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The television event of a lifetime: The Avenatti & Scaramucci Show

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“I have no interest in television right now,” tweeted the guy who’s on television 22-23 hours a day in response to this story.

Nothing against either of them but what’s the supposed appeal of this show?

The prominent television agent Jay Sures discussed with executives at CNN and MSNBC the concept of a program where the two men would square off, according to three people briefed on the issue. Both have become frequent cable network guests — Mr. Avenatti as one of Mr. Trump’s greatest antagonists, and Mr. Scaramucci as a loyalist to the president even after flaming out after less than two weeks at the White House…

Mr. Avenatti has not yet hired Mr. Sures, according to two of the people, but it is not unusual for Hollywood agents to work informally with potential clients. Mr. Sures, who is based primarily out of California, has represented Dr. Phil; the host of NBC’s “Meet the Press,” Chuck Todd; and the co-host of “CBS This Morning,” Norah O’Donnell. Both Mr. Avenatti and Mr. Scaramucci attended a party thrown by Mr. Sures during the White House Correspondents’ Dinner weekend last month in Washington.

“One’s a Trump crony, the other’s suing the pants off of him! Together, they’re The Mooch and Michael!” Meh. Avenatti’s on TV ’round the clock not because he’s particularly witty or insightful but because he’s a newsmaker. He’s rolling out dirt on the president’s lawyer day by day. Eventually that well will run dry (although, given the extent of Cohen’s shadiness, maybe not for a year or two). What then? He’s shown a knack for throwing elbows at his political enemies, which is useful in a cable news host, but whether he’d be interesting opining on the news of the day is an open question. Probably he would be. How high is the bar set for “interesting” on cable news, after all? The question is, has Avenatti built such a fan base among the hashtag-Resistance that they’d watch a show he’s hosting even when he’s spending most of his time farting out opinions about the North Korea summit, say, instead of his Quest To Take Down Drumpf?

I’m not sure about Scaramucci’s appeal on TV either. He’s fine but a bit dull in his cable hits, often surprisingly soft-spoken and more establishment in his opinions than POTUS is despite his Trumpist loyalties. Where Scaramucci really shines is in print interviews, when he doesn’t need to worry about network censors bleeping him and can indulge the profane Pesci-esque character that lives within him. If The Mooch and Michael landed on pay cable, like HBO, it might be worth watching to see Scaramucci do his “one F-bomb every 15 seconds” thing. But on MSNBC? Who cares? If the only hook here is taking a Trump booster and a Trump antagonist and having them co-host a show, you could do that with a thousand different other combinations, many of them more entertaining. Here, off the top of my head: Sloppy Hour with Steve Bannon and Rosie O’Donnell. I’d watch the fark out of that.

Another thing. Why would either Avenatti or Scaramucci want the daily grind of doing a show? Can’t both of them earn more in their current jobs than on cable? Avenatti’s won some big judgments and Scaramucci is a Wall Street guy. They’re not going to get Hannity money for a new show whose prospects are uncertain, and meanwhile they’d be putting in long-ish hours preparing to tape every night. And it’s not like either one is hurting for TV opportunities. Avenatti probably logs about as much airtime nowadays as he would if he had his own show and Mooch is sufficiently “colorful” and tapped in that he can get himself booked anywhere at will on short notice. I don’t get it. Although I do agree with Josh Barro that an Avenatti/Scaracmucci show in which they had to make elaborate wedding cakes together while a clock ticked down would be must-see TV.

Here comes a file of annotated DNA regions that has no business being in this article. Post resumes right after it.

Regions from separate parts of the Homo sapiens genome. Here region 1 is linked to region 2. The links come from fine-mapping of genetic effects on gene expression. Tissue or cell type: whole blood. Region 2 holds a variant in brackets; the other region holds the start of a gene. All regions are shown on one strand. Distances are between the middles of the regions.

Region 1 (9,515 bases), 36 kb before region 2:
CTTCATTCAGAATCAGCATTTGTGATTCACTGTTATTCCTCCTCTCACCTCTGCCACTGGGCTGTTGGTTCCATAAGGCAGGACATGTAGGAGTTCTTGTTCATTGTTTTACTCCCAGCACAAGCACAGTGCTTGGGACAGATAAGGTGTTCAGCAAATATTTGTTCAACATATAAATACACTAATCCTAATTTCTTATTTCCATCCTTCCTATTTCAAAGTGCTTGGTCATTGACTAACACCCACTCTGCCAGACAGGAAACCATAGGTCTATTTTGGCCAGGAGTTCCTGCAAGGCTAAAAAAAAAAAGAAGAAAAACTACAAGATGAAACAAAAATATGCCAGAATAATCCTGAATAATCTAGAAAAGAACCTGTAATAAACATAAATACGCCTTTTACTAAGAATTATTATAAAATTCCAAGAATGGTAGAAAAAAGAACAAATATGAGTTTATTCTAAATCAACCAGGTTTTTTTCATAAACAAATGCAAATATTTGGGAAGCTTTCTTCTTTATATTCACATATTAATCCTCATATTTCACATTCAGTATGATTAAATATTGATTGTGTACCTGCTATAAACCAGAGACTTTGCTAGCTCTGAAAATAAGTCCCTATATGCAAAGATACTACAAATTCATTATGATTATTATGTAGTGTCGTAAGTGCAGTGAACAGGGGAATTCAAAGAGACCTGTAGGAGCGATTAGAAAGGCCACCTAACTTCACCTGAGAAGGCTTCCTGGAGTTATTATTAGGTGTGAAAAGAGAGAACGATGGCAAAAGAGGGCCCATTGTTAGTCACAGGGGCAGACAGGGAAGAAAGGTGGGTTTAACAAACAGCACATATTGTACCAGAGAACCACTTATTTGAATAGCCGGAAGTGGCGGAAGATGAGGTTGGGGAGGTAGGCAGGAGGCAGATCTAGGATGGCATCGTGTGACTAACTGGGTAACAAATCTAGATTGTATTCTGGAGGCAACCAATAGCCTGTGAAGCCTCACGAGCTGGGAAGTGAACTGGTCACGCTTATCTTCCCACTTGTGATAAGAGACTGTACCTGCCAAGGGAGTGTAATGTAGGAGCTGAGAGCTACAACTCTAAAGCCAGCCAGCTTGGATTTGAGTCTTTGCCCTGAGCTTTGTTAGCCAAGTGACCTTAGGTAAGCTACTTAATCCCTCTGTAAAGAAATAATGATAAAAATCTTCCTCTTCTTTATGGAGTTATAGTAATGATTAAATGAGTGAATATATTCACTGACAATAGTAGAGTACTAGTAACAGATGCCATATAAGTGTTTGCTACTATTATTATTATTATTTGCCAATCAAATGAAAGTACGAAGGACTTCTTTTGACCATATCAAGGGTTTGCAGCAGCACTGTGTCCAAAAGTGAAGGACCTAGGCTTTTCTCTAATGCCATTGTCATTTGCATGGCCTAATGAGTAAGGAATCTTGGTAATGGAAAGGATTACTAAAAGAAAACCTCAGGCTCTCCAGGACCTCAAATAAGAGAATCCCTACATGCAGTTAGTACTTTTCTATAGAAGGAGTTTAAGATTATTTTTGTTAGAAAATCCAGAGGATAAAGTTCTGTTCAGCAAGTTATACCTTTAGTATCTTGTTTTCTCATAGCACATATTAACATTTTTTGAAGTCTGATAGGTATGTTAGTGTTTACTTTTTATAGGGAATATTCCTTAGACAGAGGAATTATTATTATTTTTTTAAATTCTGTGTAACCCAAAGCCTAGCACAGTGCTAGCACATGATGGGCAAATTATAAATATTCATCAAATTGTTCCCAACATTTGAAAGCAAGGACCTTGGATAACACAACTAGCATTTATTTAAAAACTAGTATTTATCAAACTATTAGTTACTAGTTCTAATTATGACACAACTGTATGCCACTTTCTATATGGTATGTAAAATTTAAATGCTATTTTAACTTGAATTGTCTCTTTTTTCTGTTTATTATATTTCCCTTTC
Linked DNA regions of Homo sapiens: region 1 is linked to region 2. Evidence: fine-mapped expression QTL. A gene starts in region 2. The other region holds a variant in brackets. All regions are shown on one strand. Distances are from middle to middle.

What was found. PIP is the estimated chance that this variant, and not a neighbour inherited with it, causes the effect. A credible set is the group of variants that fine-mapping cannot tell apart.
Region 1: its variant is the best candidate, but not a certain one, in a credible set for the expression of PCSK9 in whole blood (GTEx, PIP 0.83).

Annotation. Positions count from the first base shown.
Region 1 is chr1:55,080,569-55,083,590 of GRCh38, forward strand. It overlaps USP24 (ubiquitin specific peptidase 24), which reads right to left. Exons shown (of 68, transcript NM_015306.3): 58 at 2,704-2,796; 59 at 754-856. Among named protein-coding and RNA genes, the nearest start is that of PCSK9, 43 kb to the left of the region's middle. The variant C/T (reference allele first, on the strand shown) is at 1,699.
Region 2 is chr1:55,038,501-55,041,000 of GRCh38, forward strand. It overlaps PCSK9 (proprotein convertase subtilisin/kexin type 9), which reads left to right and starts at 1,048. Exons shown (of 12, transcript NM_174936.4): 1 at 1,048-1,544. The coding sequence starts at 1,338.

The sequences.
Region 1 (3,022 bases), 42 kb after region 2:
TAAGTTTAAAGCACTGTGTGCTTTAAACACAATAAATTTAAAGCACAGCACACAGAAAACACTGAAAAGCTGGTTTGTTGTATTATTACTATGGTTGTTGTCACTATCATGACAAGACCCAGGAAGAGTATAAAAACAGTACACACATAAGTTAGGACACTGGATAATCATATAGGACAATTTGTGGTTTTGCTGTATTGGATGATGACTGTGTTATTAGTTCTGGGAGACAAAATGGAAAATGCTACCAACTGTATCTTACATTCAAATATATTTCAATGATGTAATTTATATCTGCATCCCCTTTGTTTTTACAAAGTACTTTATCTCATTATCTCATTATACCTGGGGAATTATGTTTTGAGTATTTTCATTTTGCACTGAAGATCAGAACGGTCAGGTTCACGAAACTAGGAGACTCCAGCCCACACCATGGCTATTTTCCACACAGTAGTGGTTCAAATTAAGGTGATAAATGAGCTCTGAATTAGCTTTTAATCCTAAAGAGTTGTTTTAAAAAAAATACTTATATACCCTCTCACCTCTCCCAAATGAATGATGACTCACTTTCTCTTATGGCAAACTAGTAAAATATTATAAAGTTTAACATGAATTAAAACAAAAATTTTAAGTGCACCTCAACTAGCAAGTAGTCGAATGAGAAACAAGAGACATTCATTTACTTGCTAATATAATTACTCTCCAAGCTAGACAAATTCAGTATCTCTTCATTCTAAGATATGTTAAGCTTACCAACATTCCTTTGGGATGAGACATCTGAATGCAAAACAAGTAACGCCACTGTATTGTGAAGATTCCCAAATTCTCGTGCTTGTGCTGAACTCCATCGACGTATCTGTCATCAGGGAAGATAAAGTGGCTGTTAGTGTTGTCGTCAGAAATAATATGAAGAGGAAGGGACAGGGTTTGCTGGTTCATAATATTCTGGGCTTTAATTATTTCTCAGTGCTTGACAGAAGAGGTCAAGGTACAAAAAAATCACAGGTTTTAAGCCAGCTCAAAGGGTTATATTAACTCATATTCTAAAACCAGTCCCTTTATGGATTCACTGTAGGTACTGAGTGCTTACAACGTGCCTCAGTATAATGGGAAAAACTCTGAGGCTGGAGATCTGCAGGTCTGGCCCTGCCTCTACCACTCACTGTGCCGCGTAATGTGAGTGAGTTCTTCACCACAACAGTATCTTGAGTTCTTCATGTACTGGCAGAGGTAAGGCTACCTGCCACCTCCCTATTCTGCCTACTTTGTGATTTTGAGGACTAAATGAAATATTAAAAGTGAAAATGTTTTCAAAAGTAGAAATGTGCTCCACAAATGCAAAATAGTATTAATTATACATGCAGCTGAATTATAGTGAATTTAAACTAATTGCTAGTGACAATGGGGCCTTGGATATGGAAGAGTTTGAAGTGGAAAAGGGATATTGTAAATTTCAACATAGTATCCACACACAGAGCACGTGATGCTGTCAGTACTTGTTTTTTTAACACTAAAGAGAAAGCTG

Exit question: If you’re going to do this concept, isn’t an Avenatti/Giuliani show a much, much more appealing possibility? They hate each other! Conflict is the essence of good drama. Make it happen.

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Lesley Stahl: Trump told me he attacks the media so that people won’t believe us when we report bad news about him

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I mean, obviously. A scandalized shiver runs through the room in the clip after Stahl says this but nothing about Trump is as transparent as his strategic goal in gaslighting people about “fake news.” Here’s something I’ve linked before, written two days after his inauguration and attempting to explain why Sean Spicer held that embarrassing “these were the biggest inauguration crowds ever!” press conference. Among the suggested reasons:

The point of carping about “fake news” isn’t to discredit the stories that are false, it’s to discredit the stories that are true. It’s the same as the “witch hunt” rhetoric about Russiagate, which has already produced five guilty pleas and 17 indictments. Any politician pinned to the wall by damaging news would kill to have a reservoir of suspicion about the media among their base that they can call on in a pinch to defuse that news. The goal isn’t necessarily to get people to disbelieve a story but to stoke enough doubt about the reliability of its narrators that the public will conclude there’s no way to know what’s truth and what isn’t. That’s the art of the gaslight. And the author I quoted above also anticipated that:

If ever there was a “tell” about Trump’s strategy, it was this tweet posted 17 days after he was sworn in. It’s one thing to claim that reporters are slanting their coverage to disfavor him, as that obviously does happen. It’s another to suggest that pollsters are engaged in willful fraud, en masse, to make him look bad by manipulating their data and willing to risk their professional reputations in doing so: